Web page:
CHARLESTON COUNTY, S.C. (WCBD) – Solicitor Scarlett Wilson will not file charges against the detention deputies involved in the in-custody death of Jamal Sutherland.
“Based on the facts and the law, I know that the evidence would not support convictions of
Lindsey Fickett or Brian Houle,” said Solicitor Wilson in her report.
Wilson says the video of Sutherland’s death inside the Al Cannon Detention Center alone isn’t enough to bring charges against the involved deputies of the Charleston County Sheriff’s Office and that a thorough investigation led to the decision.
Wilson has asked the Justice Department to investigate the case and whether Sutherland’s civil rights were violated.
Solicitor Wilson said that change needs to happen within the Charleston County Sheriff’s Office and South Carolina law enforcement.
READ: Scarlett Wilson’s report on Jamal Sutherland’s death at the Charleston County Detention Center
Gary Raney, an expert with Criminal Justice Consulting, said nothing the two deputies did violate agency policies or training practices yet the video he saw was shocking.
“Sending two people in for a jail extraction is unheard of,” he said. “Officers failed to wait for 5 to 10 minutes after initial pepper spray before a second round was deployed.”
He said there should have been more time between the deployment of the taser and the pepper spray. “A taser was deployed against Jamal Sutherland ten times during the extraction process.”
READ: Use of Force analysis from the Criminal Justice Consulting
Raney said Al Cannon Detention Center adopted new cell extraction policies in 2008 rooted in aggression and intimidation. “It’s a failure of policy and training put in place for the detention center,” he said.
Solicitor Wilson explained Detention Deputy Brian Houle told supervisors twice it was a bad idea, that he didn’t want to extract Sutherland from the cell, but the detention center’s administration ordered the deputies to extract Sutherland regardless.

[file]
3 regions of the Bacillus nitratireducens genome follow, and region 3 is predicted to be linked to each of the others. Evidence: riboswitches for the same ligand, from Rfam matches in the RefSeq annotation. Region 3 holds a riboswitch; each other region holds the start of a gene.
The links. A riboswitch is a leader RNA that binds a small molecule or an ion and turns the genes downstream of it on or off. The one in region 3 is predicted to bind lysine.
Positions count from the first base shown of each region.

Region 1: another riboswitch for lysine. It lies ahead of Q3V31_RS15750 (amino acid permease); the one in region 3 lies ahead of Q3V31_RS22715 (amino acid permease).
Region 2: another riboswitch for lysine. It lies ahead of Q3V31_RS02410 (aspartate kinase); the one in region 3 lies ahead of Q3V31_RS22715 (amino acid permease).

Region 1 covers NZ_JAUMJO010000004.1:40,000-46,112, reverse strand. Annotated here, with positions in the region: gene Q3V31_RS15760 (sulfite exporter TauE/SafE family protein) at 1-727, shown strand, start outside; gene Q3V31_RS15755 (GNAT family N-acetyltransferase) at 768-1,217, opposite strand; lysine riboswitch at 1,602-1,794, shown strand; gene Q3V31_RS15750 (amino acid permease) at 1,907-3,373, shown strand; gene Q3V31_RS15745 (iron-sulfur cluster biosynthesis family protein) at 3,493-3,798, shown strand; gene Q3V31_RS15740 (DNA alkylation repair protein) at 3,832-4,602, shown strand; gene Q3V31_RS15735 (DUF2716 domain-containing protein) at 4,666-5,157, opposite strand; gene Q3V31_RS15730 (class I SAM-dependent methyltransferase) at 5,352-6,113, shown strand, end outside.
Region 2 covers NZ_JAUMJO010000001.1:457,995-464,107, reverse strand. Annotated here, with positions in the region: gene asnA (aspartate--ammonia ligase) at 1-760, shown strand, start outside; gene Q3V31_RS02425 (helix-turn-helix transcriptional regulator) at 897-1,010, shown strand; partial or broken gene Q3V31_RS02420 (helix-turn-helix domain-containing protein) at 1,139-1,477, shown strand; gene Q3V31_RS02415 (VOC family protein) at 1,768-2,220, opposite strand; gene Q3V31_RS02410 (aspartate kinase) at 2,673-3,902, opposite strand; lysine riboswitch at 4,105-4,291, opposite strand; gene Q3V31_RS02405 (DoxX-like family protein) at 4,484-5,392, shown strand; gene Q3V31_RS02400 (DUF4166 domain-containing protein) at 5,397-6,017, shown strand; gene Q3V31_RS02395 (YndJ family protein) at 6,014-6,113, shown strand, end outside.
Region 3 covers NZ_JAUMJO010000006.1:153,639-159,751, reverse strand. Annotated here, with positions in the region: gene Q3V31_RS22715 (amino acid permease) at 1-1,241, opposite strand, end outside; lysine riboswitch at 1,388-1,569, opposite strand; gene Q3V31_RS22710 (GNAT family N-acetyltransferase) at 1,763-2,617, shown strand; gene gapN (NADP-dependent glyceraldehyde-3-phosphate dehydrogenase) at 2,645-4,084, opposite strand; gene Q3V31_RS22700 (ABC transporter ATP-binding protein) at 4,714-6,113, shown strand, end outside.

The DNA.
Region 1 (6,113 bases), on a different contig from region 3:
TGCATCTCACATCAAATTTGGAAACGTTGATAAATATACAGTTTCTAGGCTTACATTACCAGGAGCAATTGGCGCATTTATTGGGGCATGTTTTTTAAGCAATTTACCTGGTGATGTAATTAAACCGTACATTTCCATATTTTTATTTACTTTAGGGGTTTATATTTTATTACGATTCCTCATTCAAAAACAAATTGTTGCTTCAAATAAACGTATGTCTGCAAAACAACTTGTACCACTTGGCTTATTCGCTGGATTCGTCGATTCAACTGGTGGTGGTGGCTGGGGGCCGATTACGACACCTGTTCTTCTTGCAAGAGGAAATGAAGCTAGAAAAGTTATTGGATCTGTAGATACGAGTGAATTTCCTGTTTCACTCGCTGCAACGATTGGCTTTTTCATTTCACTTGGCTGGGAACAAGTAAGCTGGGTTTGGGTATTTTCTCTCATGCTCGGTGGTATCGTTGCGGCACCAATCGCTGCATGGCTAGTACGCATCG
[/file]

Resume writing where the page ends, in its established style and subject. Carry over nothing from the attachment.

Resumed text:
Sutherland, who was seeking help at Palmetto Lowcountry Behavioral Health, was arrested on a misdemeanor assault charge following an incident at the mental health facility in North Charleston and booked into the Al Cannon Detention Center back in January.
FULL COVERAGE: JAMAL SUTHERLAND DEATH INVESTIGATION
He died a few hours later after detention officers repeatedly pepper-sprayed and tased him as they attempted to extricate the man from his cell for a required bond hearing.
The Charleston County Sheriff’s Office later released hours of combined footage of the incident at the detention center. In one of the videos, a detention center employee details the situation after Sutherland does not comply with officer requests.
“Inmate is refusing to open the door, refusing to cuff up, taken an aggressive stance. He’s already said we have to use force on him. CDO Captain [Unclear] has been notified. Judge is stating that he needs to be in front of the judge. [Unclear] has cooperation with control for the extraction. Medical team is standing by.”
Another video shows detention officers moving into the cell, Sutherland is then tased several times, handcuffed, and then tased again. Finally, he is seen being dragged out of his cell wearing what is called a “spit mask,” which appears to make it harder for him to breathe.
After that sequence of events, officers spend about 10 to 15 minutes trying to revive Sutherland, but their attempts were unsuccessful.
“When he was tased and pepper-sprayed, he’s hollering ‘hallelujah’ – if you don’t hear what the tape was saying, my son, is saying hallelujah,” said Sutherland’s mother, Amy, during a news conference in May.
Sheriff Kristin Graziano called the video of Sutherland’s death horrific. “Our responsibility is the safety of Jamal Sutherland and he died in our facility. So, we need to examine that,” she said.
Detention Deputy Brian Houle and Detention Sergeant Lindsay Fickett were later fired for their role in Sutherland’s death after repeated calls from the community and local activists. Houle and Fickett were originally placed on administrative leave for several weeks and then reassigned to administrative duties immediately following Sutherland’s death.
“I made the decision to terminate the two detention deputies involved in this case. I must weigh the interest of public safety for the community against any incident that creates even the perception of impairment to the operation of the Detention Center for the safety of all residents, staff and our community,” said Sheriff Graziano in a statement on May 17.
Still, activists have been calling for the detention officers to be charged with Sutherland’s death.
Solicitor Wilson said she had been waiting on more information in the case and sifting through documents and evidence connected to Sutherland’s death before she felt comfortable deciding on any possible charges.